November 10, 2006

Midterm Elections: One Atheist's Perspective

I will admit that the cynic in me wonders whether the shift in Congressional power will make a real difference. Perhaps politicians of both parties are equally guilty of corruption, pandering to corporate interests, and pushing Christianity as a form of social control. Call me naive if you must, but I am silencing this inner cynic for now and hoping for the best - a meaningful change.

We've all been saturated with political analysis since the election results started to emerge, but one important implication of these elections has barely been addressed in the mainstream media: the Midterm elections represent a tremendous blow to Christian extremists in America.

I know that we won't see the end of Christian extremism anytime soon, but I think it is worth noting that these election results may indicate a major decline in their influence over national politics. According to the Secular Coalition for America, some encouraging signs include the lack of atheist-bashing in political speeches and no clear efforts to dismantle church-state separation. I also expect to see increased support for stem cell research and women's reproductive rights, opposition to proselytizing military personnel, and support for the right to marry whoever one wants. In a recent interview, Pelosi indicated that she thought policy should be based on reality. How refreshing!

People for the American Way had a similar take, suggesting that the election can be interpreted as a victory for progressive values and a defeat of the Religious Right. If nothing else, it appears that the right's holier than thou attitude ended up working against them. This was echoed by Americans United for the Separation of Church and State.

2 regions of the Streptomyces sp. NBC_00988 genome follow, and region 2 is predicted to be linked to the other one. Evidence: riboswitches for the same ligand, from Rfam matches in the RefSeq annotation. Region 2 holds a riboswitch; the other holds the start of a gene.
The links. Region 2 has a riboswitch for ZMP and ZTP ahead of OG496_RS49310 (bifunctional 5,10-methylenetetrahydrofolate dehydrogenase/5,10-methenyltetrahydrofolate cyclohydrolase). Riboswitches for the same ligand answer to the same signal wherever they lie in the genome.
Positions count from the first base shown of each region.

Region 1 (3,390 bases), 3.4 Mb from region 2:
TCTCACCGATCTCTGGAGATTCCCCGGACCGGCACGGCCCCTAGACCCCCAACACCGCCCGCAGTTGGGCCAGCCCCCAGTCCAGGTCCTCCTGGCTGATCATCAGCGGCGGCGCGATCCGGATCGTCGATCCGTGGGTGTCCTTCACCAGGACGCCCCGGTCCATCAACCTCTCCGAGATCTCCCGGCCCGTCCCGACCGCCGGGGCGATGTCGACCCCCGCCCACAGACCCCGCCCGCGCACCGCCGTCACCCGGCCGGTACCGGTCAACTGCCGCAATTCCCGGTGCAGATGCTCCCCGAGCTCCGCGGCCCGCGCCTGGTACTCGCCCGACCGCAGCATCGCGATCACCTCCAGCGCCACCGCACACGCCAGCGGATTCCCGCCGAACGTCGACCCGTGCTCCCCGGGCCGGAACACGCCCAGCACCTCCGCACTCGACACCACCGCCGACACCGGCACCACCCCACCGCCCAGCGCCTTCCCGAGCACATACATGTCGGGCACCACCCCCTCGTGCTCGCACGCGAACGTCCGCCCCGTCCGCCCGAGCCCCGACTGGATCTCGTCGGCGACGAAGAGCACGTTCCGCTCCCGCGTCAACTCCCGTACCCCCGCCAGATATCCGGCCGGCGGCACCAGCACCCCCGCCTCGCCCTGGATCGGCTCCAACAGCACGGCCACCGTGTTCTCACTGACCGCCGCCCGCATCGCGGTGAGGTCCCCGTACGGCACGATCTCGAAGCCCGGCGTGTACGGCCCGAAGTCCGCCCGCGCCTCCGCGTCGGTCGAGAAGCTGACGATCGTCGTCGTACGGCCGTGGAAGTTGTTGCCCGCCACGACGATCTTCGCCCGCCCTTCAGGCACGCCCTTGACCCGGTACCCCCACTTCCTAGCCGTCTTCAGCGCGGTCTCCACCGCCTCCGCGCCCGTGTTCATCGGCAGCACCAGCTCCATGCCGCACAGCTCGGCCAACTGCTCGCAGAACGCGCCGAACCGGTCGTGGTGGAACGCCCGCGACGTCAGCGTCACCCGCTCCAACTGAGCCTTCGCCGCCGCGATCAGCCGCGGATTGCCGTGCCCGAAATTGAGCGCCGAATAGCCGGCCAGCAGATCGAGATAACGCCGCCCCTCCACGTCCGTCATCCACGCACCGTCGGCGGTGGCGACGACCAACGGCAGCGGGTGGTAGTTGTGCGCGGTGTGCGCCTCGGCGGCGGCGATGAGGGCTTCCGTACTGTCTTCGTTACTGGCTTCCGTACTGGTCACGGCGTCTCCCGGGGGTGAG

Personally, I believe that the single most pivotal result was the defeat of Rick Santorum in Pennsylvania. CNN described Santorum as the 3rd most powerful Republican in the Senate, and I know he is also a prominent political figure of the Religious Right. Thus, his defeat was a big deal and should be celebrated by freethinkers everywhere.

Naturally, it wasn't all good news. Several states passed legislation to restrict one's right to marry who one wants. In addition, the Secular Coalition is correct to point out that few politicians of either party are going to be eager to speak on our behalf. As they note in their analysis, many Democrats had to promise that they would fight to keep supernatural entities and belief in them protected in the public arena. However, we may be able to make progress here if our numbers continue to grow and we strive to make our voices heard.

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